Wednesday, April 23, 2008

Carbon County Ghost Towns

I've been looking forward to Carbon County ghost towns and old mining camps -- geez, there must be two dozen different former coal mining camps in the county. Though, of course, there is always the history, there are unfortunately not a lot of remains of these many towns - most are entirely gone. Some of this must be due to continued active coal mining in the area, others may have been really small and entirely destroyed by the elements, more were destroyed by the highways; and, yet others have seemingly turned into little mini-resorts, at least around Scofield State Park and its lake. More, such as Winter Quarters and Hiawatha are on private property and cannot be accessed.

Well, all that being said, there are still a lot of remains. My expectations were too high, most likely. But getting past that, we head north from Price towards Helper, but detour at Consumers Road, headed westward to the coal camps of Coal City, National, Consumers and Sweet. Right off the bat, we see active coal mining and do find a few tumbling structures along the road. What camp they once were was impossible to tell. At the end of the road we see active mining once again. Another road continues past, but is muddy and snowy, so we turn around and make our way to Highway 191.

Next stop takes us to northwest on Highway 157 to the old mining camp of Kenilworth. Coal was discovered here in 1904. Two years later the mine was taken over by the Coal and Coke Company and Kenilworth became a company town. In no time, the town sported a company store and dozens of company houses for its mining workers. After the mine closed in the late 1950's, the Coal Company broke tradition and sold the homes to its workers. Today, Kenilworth is still occupied by several hundred people. The old company homes line the streets in various stages of renovation and the old company store still stands.

We then backtrack down the road and head north to Helper, the one time "hub" of Carbon County. Surrounded by coal towns and the local headquarters of the Denver and Rio Grande Western Railway, the town quickly developed into a transportation and supply center. With numerous historic buildings, a railroad and mining museum, and its rich history, Helper is worth exploring.

Next, we're headed west again on Spring Canyon Road, where six coal camps once stood, including Peerless, Spring Canyon, Standardville, Latuda, Rains and Mutual. It's difficult to tell where one mining camp ended and the next began, but we were able to identify several buildings in what was once Standardville, built in 1911 for the mine workers of the Standard Coal Company. Operating several area mines, which continued to produce until 1950, a number of structures continue to stand.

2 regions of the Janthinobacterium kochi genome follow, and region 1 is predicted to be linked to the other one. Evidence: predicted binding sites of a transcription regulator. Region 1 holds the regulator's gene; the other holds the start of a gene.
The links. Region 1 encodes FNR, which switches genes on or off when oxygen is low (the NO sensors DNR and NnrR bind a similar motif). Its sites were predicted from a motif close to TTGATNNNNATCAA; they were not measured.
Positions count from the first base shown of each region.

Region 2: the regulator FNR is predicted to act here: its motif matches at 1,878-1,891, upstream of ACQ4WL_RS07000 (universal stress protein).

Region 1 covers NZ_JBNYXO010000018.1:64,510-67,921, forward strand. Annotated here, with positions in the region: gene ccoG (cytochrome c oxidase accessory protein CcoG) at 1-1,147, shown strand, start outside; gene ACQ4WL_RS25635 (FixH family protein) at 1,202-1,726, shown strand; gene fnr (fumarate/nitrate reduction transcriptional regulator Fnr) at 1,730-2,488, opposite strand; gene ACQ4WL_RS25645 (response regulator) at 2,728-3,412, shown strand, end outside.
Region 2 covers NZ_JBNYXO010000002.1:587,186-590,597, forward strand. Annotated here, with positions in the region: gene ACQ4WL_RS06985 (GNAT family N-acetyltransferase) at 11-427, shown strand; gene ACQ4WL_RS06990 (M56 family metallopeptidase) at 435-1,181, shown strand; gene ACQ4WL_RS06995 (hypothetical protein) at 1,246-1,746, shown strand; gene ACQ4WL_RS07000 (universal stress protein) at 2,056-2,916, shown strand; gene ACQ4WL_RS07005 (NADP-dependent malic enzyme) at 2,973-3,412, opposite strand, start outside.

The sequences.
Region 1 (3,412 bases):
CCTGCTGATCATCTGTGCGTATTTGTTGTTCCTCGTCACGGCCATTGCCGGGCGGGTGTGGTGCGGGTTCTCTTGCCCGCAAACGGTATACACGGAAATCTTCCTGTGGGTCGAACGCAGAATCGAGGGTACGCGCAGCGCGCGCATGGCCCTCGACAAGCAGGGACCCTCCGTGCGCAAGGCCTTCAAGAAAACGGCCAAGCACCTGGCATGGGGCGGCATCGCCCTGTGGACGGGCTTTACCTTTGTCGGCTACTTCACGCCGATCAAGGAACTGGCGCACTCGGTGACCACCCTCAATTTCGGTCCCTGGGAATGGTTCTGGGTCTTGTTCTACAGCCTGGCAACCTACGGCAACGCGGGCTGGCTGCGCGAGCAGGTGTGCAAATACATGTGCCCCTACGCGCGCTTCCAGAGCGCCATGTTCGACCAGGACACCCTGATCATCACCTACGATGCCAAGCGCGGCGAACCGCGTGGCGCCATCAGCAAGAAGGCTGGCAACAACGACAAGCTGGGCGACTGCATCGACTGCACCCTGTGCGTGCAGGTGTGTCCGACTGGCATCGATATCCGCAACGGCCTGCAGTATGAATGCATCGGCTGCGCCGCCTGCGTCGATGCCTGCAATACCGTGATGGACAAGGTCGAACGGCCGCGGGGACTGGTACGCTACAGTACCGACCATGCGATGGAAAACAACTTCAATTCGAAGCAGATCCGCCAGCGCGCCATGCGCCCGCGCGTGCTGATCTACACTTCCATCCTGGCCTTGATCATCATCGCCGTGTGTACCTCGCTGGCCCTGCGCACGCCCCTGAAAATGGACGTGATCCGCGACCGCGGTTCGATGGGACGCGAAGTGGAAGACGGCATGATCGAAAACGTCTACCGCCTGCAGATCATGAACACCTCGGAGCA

We then return to US-191 and head north. I am disappointed to find that there is nothing left of the old town of Castle Gate, famous for two historic events -- the robbery of the Pleasant Valley Coal Comapny in broad daylight by Butch Cassidy and Elza Lay on April 21, 1897 and the explosion of the Castle Gate Mine #2 on March 8, 1924, which killed 172 miners. Unfortunately, the town was entirely dismantled in 1974 and replaced with coal loading facilities. We can also find no remains of Heiner, Royal or Colton, which were also located along this route.

Taking a westward turn of Scofield Road, we then head up into the high mountains in search of Scofield and Clear Creek. After passing Scofield State Park and its large still snow-covered lake, we come to Scofield. This surprising little town is filled with pristinely restored miners' housing, large brand new homes, crumbling shacks, and several historic buildings. Though technically a ghost town, it is permanently called home to about 30 people and one can see that it is probably a beehive of activity during the summer months. However, on our visit to this high altitude little town, some of the homes still had snow halfway up their front doors and we saw nary a soul.
Continuing a few miles beyond, we come to Clear Creek, which is much like Scofield in its little rows of restored miners houses, but we find no historic business buildings.

In 1900, the nearby mining camp of Winter Quarters (not accessible as it is on private land) was the site of one of the worst mine disasters in American history. On May 1st an explosion in the Number 4 shaft of the Winter Quarters Mine, killed some 200 men.

Backing out of this high country, we then head on back to Price.

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